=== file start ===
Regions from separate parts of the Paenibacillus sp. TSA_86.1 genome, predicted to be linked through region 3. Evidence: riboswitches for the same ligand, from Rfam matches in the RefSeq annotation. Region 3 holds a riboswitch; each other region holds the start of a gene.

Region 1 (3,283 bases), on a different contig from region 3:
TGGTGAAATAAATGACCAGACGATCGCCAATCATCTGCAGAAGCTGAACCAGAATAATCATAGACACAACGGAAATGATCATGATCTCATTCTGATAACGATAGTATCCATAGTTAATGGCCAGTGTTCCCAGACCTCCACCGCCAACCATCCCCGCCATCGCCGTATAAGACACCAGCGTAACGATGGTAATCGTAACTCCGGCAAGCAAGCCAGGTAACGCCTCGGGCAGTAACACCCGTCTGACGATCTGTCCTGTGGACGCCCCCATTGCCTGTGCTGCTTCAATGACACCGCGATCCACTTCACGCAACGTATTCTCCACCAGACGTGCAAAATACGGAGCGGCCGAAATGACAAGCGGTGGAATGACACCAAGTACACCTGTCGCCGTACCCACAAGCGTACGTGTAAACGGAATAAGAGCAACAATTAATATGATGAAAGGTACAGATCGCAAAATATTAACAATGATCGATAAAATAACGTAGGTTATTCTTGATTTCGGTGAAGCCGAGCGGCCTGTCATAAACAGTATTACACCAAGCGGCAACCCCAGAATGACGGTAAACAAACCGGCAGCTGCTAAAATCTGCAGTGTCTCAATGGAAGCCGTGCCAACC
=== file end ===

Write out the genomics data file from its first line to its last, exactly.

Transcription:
Regions from separate parts of the Paenibacillus sp. TSA_86.1 genome, predicted to be linked through region 3. Evidence: riboswitches for the same ligand, from Rfam matches in the RefSeq annotation. Region 3 holds a riboswitch; each other region holds the start of a gene.

Region 1 (3,283 bases), on a different contig from region 3:
TGGTGAAATAAATGACCAGACGATCGCCAATCATCTGCAGAAGCTGAACCAGAATAATCATAGACACAACGGAAATGATCATGATCTCATTCTGATAACGATAGTATCCATAGTTAATGGCCAGTGTTCCCAGACCTCCACCGCCAACCATCCCCGCCATCGCCGTATAAGACACCAGCGTAACGATGGTAATCGTAACTCCGGCAAGCAAGCCAGGTAACGCCTCGGGCAGTAACACCCGTCTGACGATCTGTCCTGTGGACGCCCCCATTGCCTGTGCTGCTTCAATGACACCGCGATCCACTTCACGCAACGTATTCTCCACCAGACGTGCAAAATACGGAGCGGCCGAAATGACAAGCGGTGGAATGACACCAAGTACACCTGTCGCCGTACCCACAAGCGTACGTGTAAACGGAATAAGAGCAACAATTAATATGATGAAAGGTACAGATCGCAAAATATTAACAATGATCGATAAAATAACGTAGGTTATTCTTGATTTCGGTGAAGCCGAGCGGCCTGTCATAAACAGTATTACACCAAGCGGCAACCCCAGAATGACGGTAAACAAACCGGCAGCTGCTAAAATCTGCAGTGTCTCAATGGAAGCCGTGCCAACC